RESULTS - Among the soldiers who were referred for evaluation, a history of inhalational exposure to a 2003 sulfur-mine fire in Iraq was common but not universal. Of the 49 soldiers who underwent lung biopsy, all biopsy samples were abnormal, with 38 soldiers having changes that were diagnostic of constrictive bronchiolitis. In the remaining 11 soldiers, diagnoses other than constrictive bronchiolitis that could explain the presenting dyspnea were established. All soldiers with constrictive bronchiolitis had normal results on chest radiography, but about one quarter were found to have mosaic air trapping or centrilobular nodules on chest CT. The results of pulmonary-function and cardiopulmonary-exercise testing were generally within normal population limits but were inferior to those of the military control subjects.
CONCLUSIONS - In 49 previously healthy soldiers with unexplained exertional dyspnea and diminished exercise tolerance after deployment, an analysis of biopsy samples showed diffuse constrictive bronchiolitis, which was possibly associated with inhalational exposure, in 38 soldiers.
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15 MeSH Terms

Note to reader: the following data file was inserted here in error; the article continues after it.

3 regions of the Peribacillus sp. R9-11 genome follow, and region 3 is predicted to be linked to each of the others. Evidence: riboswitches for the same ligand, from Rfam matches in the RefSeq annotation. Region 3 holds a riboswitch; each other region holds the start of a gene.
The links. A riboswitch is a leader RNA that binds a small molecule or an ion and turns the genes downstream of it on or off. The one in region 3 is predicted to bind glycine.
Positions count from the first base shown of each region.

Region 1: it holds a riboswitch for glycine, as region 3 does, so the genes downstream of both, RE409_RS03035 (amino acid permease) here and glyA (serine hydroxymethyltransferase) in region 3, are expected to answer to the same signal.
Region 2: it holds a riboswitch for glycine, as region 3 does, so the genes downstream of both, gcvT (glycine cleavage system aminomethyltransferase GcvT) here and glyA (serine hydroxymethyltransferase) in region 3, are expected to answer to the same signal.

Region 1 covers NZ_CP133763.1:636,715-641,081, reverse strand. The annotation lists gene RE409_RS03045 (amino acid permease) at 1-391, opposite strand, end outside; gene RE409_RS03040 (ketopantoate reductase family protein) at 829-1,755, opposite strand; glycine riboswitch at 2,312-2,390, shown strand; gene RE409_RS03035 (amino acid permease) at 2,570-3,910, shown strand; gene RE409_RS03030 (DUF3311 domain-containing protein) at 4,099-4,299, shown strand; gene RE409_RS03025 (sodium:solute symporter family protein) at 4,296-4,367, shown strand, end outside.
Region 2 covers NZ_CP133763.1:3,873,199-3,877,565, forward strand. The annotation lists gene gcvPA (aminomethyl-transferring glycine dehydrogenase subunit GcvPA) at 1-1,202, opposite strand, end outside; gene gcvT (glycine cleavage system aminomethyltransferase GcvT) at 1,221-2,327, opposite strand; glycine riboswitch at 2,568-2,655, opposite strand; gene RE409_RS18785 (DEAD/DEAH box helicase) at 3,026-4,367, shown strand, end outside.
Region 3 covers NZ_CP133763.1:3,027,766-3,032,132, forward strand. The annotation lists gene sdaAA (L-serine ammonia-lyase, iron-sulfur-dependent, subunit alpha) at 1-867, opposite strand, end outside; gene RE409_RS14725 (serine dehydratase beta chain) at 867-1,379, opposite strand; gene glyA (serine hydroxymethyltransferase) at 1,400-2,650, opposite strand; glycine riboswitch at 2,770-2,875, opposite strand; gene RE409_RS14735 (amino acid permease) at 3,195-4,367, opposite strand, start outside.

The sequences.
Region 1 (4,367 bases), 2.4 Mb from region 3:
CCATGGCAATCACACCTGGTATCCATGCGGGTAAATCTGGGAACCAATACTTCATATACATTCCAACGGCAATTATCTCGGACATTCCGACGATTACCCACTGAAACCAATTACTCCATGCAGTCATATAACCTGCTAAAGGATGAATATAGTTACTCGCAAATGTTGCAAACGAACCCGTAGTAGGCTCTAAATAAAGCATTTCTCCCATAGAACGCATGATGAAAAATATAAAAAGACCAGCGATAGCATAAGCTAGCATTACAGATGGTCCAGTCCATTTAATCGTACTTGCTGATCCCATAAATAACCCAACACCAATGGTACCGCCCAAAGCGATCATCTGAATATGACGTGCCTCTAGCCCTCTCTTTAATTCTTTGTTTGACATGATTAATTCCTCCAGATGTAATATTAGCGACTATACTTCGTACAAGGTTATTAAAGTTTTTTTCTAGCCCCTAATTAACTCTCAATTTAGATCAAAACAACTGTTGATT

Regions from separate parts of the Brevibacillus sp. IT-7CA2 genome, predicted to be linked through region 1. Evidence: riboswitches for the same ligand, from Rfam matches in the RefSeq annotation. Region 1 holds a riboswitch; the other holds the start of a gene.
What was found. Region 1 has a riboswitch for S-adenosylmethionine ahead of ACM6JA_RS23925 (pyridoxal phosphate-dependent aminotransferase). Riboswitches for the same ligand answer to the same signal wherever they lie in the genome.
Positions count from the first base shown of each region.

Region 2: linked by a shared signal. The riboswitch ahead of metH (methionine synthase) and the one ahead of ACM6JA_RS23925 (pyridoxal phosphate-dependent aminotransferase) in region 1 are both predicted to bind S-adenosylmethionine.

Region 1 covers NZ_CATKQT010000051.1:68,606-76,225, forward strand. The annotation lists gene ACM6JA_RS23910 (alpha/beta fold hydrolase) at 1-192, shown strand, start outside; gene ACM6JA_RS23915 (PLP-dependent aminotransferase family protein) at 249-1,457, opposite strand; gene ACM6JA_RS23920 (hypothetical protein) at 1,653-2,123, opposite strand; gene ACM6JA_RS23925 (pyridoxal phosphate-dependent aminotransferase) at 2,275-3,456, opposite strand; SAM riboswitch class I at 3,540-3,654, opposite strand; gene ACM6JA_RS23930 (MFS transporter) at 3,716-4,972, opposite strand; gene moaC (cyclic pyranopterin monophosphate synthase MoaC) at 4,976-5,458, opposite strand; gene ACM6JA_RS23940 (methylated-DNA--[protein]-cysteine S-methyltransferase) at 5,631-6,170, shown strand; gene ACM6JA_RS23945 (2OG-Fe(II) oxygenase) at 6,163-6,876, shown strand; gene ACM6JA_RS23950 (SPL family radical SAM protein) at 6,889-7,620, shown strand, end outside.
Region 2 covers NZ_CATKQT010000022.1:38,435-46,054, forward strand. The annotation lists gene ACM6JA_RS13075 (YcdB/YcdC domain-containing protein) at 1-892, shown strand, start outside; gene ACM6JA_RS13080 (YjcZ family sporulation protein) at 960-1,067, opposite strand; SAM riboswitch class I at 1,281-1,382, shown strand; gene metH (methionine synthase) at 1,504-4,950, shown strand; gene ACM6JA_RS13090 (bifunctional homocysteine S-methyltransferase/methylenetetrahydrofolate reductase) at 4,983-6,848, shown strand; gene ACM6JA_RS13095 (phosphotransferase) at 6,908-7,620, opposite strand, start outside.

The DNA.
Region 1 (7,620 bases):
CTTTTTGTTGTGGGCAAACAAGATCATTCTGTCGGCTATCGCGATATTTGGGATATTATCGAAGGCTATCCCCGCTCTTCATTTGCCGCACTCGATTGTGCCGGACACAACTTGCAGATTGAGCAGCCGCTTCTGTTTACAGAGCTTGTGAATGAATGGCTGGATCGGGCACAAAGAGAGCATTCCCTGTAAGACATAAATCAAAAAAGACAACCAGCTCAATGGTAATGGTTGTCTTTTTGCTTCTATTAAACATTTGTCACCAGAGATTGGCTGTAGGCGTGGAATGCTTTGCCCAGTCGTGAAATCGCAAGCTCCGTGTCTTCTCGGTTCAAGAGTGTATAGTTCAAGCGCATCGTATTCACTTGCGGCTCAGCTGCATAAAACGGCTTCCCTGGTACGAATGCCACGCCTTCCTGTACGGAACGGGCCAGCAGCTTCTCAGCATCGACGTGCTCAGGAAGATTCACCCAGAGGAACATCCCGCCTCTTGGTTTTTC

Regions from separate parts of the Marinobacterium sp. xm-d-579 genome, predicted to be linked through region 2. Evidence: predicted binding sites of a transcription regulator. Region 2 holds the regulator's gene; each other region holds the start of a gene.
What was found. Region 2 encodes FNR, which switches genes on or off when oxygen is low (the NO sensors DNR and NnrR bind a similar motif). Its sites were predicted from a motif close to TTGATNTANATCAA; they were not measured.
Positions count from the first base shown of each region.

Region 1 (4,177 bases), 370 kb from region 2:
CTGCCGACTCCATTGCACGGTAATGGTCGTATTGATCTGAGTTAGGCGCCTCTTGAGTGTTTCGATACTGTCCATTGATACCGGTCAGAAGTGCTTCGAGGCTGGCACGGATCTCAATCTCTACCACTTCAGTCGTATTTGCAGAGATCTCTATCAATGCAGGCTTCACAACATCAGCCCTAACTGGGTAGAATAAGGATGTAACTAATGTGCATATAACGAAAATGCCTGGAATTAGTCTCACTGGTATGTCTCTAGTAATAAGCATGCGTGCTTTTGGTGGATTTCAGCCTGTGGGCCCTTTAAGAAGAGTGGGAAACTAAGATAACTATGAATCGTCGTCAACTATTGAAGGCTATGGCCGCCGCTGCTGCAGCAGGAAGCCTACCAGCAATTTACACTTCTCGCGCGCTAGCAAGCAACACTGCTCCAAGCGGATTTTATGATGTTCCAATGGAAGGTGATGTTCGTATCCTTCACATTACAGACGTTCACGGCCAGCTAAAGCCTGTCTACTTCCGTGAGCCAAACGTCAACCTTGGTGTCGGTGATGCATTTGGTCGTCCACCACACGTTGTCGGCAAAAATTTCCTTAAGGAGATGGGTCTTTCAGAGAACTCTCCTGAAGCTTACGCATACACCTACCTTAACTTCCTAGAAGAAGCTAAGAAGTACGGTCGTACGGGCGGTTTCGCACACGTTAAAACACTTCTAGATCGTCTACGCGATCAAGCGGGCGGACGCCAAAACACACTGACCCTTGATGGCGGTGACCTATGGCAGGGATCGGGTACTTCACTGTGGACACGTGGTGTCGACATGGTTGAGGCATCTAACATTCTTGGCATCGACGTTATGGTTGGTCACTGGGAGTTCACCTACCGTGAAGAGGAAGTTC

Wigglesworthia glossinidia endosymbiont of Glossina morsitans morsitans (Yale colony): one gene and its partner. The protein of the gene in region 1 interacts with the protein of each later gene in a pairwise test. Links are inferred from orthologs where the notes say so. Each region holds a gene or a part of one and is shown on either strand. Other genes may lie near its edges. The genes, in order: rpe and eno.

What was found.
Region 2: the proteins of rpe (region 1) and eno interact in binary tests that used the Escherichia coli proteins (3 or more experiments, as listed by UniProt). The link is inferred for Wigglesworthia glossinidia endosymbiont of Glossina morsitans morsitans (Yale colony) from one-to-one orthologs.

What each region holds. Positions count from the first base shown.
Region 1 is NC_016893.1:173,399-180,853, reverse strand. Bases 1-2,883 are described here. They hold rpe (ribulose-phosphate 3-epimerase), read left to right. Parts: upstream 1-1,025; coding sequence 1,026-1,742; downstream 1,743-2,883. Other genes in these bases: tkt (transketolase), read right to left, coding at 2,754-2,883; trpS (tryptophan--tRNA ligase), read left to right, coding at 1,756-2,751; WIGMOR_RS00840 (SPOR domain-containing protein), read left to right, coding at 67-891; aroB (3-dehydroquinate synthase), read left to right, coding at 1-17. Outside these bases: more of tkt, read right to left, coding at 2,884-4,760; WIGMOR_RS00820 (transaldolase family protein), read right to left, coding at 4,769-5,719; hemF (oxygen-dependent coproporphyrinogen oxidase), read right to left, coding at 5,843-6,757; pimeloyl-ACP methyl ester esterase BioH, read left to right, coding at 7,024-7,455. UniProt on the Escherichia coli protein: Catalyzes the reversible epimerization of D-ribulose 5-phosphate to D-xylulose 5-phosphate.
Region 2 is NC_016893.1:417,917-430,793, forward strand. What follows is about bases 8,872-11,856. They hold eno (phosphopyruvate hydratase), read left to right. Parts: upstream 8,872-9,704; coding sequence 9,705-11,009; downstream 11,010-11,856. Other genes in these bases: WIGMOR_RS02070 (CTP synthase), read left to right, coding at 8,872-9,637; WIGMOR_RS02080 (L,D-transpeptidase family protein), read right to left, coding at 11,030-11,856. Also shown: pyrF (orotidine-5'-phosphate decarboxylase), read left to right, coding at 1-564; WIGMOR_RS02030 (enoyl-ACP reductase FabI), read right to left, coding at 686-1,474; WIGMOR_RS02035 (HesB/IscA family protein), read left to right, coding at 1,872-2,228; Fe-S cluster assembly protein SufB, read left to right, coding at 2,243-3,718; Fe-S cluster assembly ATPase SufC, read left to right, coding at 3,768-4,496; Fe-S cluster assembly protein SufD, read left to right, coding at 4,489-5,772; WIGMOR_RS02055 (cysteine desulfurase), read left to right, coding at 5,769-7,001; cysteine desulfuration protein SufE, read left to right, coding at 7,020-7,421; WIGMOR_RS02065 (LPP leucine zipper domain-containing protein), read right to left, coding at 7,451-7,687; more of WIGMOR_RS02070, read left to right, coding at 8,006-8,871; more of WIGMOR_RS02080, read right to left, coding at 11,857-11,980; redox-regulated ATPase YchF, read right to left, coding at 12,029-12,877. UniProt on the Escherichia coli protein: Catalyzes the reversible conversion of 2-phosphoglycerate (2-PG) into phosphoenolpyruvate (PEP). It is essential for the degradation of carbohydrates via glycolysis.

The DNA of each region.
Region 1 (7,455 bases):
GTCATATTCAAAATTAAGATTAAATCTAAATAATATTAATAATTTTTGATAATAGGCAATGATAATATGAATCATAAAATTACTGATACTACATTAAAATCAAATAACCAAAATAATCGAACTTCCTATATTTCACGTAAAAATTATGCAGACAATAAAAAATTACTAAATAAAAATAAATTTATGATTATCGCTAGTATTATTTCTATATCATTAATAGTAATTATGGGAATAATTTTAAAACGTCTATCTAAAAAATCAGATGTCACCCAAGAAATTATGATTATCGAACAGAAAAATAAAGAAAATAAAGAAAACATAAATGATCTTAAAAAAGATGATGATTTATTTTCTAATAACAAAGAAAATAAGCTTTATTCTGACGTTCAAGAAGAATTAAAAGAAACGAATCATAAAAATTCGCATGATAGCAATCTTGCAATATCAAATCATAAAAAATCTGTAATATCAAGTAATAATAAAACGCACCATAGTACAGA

Relationship of maternal vitamin D level with maternal and infant respiratory disease.
Carroll KN, Gebretsadik T, Larkin EK, Dupont WD, Liu Z, Van Driest S, Hartert TV
(2011) Am J Obstet Gynecol 205: 215.e1-7
MeSH Terms: Adult, African Americans, Asthma, Bronchiolitis, European Continental Ancestry Group, Female, Humans, Infant, Male, Risk Factors, Vitamin D
Show Abstract · Added March 21, 2014
OBJECTIVE - The objective of the study was to investigate the association of maternal vitamin D and maternal asthma and infant respiratory infection severity.
STUDY DESIGN - The study included cross-sectional analyses of 340 mother-infant dyads enrolled from September to May 2004-2008 during an infant viral respiratory infection. Maternal vitamin D levels were determined from enrollment blood specimens. At enrollment, we determined self-reported maternal asthma and infant respiratory infection severity using a bronchiolitis score. We assessed the association of maternal vitamin D levels and maternal asthma and infant bronchiolitis score in race-stratified multivariable regression models.
RESULTS - The cohort was 70% white, 19% African American, and 21% had asthma. Overall, the median maternal vitamin D level was 20 ng/mL (interquartile range, 14-28). Among white women, a 14 ng/mL increase in vitamin D was associated with a decreased odds of asthma (adjusted odds ratio, 0.54; 95% confidence interval, 0.33-0.86). Maternal vitamin D was not associated with infant bronchiolitis score.
CONCLUSION - Higher maternal vitamin D levels were associated with decreased odds of asthma.
Copyright © 2011 Mosby, Inc. All rights reserved.
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11 MeSH Terms